Sermon by Rev Sydney Maitland for Sunday 6 September 2020.
• First Reading: Exodus 12: 1-14 (The first Passover – to be observed in all generations)
• Epistle: Romans 13: 8-14 (Love is the fulfilment of the law. Let us put aside the deeds of darkness and put on the armour of light)
• Gospel: Matthew 18: 15-20 (Whatever you bind on earth shall be bound in heaven and whatever you loose on earth shall be loosed in heaven)
There is a difference between solitude and loneliness, love and desire, living and surviving, listening and hearing, perceiving and seeing.
In each case it is the difference between actively engaged and being reactive or just passively present. One draws on our sense of being part of something while the other is remote, distant and even detached.
I suppose that for me the difference between these things was in school games, for as one with no hand-eye or foot-eye coordination and no interest in any kind of ball game then each time I was there was a time to be endured before the reality of the world was re-engaged.
The plea that ‘It is only a game’ never really cut much ice. Rather, for many, the game was God or more important that God.
It was a rather strange take on the nature of life and existence.
But then our lessons give us something else.
First of all, there was the Passover, ordained by God and instructed by Moses. But it was still a household celebration. It was for the family and in the subsequent laws of Israel, it was the youngest person of all who was accorded a special place,
Here the youngest was as active a member of the household as anyone else, and there was none of the old ‘Be seen but not heard’ routine.
Not only that but every member of the household was precious to God. The babe in arms was the future while the head of the household was the source of order and strength.
No member of the household was to be neglected or excluded, and it is perhaps in the light of this that we can appreciate St Paul’s understanding of and commitment to the church as a body of organs and limbs, of senses and functions all held together by the headship of Jesus Christ.
And this was not a purely temporary arrangement. It was to endure for all generations.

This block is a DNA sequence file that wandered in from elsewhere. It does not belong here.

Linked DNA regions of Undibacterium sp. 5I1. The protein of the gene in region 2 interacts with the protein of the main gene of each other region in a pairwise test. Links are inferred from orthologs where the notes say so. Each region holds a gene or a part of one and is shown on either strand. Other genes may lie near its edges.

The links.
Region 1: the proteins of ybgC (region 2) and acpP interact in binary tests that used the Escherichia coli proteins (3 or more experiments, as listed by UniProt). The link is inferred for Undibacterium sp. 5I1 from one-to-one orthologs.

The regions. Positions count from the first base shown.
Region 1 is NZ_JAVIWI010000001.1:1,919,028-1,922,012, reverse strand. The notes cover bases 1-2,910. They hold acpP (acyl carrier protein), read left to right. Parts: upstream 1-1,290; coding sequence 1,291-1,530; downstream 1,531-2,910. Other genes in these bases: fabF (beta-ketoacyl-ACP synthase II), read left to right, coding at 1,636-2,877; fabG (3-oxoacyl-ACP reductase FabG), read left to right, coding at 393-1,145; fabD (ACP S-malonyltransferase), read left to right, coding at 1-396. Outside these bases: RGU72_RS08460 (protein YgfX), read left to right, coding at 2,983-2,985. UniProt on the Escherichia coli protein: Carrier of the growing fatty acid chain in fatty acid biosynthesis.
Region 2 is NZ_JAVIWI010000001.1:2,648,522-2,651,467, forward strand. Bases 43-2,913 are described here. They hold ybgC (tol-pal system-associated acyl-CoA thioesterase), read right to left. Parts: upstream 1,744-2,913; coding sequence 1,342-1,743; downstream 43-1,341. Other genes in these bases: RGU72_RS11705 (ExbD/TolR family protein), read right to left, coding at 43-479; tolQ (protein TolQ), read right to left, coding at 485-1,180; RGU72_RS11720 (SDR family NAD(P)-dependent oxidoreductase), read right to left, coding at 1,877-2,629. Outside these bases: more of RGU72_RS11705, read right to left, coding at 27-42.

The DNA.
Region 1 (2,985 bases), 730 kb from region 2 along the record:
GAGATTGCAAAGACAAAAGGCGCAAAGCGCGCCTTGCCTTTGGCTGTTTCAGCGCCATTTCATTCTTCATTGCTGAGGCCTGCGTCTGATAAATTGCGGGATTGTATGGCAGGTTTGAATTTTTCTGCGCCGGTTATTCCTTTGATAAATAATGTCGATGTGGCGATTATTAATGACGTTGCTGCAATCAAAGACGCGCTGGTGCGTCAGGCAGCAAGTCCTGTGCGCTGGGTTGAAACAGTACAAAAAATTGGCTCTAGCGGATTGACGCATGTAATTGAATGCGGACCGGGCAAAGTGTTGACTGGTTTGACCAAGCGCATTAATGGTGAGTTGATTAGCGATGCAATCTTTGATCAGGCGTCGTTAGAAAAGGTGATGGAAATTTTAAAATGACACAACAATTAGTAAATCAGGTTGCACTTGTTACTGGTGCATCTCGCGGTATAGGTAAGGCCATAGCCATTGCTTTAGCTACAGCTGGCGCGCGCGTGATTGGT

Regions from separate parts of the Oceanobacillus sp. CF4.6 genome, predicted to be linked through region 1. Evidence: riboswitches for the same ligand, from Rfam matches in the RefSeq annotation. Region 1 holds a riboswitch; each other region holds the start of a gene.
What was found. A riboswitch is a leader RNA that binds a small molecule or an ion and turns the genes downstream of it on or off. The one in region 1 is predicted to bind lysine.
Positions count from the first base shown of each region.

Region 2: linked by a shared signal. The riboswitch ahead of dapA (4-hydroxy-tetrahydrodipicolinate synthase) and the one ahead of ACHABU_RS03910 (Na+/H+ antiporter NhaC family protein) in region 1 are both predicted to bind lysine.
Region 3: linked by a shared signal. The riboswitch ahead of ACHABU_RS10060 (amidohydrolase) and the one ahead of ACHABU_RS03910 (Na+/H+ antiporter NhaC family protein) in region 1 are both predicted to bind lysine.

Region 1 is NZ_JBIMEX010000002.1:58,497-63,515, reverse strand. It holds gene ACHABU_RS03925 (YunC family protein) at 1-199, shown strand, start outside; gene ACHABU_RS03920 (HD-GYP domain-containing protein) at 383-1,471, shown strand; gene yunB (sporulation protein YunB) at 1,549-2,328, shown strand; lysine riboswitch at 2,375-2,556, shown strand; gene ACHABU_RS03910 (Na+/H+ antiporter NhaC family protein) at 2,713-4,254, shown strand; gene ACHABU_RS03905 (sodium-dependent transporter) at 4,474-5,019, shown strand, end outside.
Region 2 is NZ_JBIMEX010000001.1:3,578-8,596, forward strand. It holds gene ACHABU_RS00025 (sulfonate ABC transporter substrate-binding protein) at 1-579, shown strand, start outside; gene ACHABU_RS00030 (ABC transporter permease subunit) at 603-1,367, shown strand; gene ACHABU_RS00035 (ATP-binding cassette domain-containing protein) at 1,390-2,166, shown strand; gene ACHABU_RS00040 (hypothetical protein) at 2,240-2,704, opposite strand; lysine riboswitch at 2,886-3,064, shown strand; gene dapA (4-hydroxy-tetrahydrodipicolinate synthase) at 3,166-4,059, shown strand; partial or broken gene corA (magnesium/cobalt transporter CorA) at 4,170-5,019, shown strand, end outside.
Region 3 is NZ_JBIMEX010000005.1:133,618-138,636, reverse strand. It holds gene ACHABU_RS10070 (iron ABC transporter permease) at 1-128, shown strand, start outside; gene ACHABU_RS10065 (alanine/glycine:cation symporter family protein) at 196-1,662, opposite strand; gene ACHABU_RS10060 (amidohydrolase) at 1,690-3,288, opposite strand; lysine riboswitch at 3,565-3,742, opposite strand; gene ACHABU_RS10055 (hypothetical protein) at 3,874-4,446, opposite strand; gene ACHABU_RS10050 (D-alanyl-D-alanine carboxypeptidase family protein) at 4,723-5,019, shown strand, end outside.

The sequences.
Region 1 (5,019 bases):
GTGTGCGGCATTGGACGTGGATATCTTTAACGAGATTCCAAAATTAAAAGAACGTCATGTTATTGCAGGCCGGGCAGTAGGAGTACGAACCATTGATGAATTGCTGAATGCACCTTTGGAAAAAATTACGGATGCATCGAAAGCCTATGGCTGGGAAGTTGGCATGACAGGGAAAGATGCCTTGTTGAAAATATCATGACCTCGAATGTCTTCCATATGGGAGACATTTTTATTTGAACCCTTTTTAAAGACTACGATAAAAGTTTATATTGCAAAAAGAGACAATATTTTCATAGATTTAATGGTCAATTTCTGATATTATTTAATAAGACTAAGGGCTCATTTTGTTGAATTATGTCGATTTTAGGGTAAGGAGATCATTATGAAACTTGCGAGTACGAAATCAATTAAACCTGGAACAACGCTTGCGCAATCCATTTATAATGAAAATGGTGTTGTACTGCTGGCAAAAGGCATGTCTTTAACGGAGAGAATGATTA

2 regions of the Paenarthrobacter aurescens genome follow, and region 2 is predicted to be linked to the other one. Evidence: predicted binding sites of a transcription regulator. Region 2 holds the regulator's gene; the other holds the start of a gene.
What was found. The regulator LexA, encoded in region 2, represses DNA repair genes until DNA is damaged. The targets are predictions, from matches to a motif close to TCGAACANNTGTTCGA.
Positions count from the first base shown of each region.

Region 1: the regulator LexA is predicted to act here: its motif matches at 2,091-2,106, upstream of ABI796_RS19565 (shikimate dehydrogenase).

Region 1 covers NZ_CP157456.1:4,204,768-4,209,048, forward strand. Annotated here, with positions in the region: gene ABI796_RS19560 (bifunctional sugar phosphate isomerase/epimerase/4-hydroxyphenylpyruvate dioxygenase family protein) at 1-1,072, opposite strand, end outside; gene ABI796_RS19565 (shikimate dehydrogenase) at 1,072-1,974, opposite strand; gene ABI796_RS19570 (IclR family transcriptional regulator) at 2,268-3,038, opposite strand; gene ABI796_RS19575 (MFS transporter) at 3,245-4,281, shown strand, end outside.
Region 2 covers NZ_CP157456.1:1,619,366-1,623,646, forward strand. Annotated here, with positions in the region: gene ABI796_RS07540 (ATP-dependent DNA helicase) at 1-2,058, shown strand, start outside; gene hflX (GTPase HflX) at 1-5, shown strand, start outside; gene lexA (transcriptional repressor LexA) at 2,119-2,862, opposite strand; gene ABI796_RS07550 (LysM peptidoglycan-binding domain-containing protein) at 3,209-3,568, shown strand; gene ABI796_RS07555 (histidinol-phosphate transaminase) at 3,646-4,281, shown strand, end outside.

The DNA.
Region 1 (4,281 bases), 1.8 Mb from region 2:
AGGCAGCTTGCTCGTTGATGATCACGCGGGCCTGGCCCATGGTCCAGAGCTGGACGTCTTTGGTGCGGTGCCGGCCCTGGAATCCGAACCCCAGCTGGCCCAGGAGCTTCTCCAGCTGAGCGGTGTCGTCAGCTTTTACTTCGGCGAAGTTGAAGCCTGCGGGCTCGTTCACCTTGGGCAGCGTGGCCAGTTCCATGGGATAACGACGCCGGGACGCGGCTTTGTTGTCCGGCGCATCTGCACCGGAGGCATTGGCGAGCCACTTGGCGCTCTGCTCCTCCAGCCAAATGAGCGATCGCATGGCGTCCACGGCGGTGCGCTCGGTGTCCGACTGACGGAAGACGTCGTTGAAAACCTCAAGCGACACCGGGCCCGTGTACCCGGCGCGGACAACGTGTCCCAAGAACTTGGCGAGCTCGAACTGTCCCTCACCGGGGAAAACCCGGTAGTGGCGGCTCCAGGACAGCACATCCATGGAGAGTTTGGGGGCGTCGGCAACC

In eternal terms, it was the model for the sacrificial death of Jesus and is the basis for our celebration of the Eucharist today.
But it started as a command of God and was for the nation of Israel, to be observed family by family.
Then there is Paul’s understanding of love as the fulfilment of the law.
To be devoted to God and to serve Him in serving the neighbour was always going to fulfil the law of Israel. The washing of hands and the maintenance of personal and social hygiene was for the protection of the community, and should never be burdensome.
If anything it was going to be a daily celebration of faith in the Lord and service to Him in the practical things of daily life. Each moment could become a moment of love and of worship.
Take the Lord out of it and it would become drudgery and vain repetition. Meaningless compliance with no heart or mind.
But Paul takes it further by saying that outward compliance is never going to substitute for a heart that finds its meaning in its commitment to the person of Jesus, as it put on Jesus like a cloak.
An outward covering that provides personal warmth and protection, consciously adopted and received. An attitude of being that finds itself only within the life and being of Jesus Himself.
In the gospel, Matthew given us some aspects of the love of the community of faith.
It is not only the procedure to be adopted when a member of the church is openly and clearly acting contrary to their own faith and that of the church.
It is also there as the community gathers in faith and commitment.
Jesus does not put a lower limit on access to Him in prayer. Even two people praying together are a gathering whose hearts are open to Him and whose prayers are heard before Him.
It is true that the gathering is to be in His Name – in His presence and in accord with His purposes.
This is a gathering that believes and trusts in Him, despite all circumstances and personal misgivings.
It is a joining of purposes when all else may be dark and forbidding, when the outlook is confused and threatening and when others doubt or even ridicule their faith.
In these days when so many feel isolated and vulnerable, this is the time to draw close to the Lord and to one another.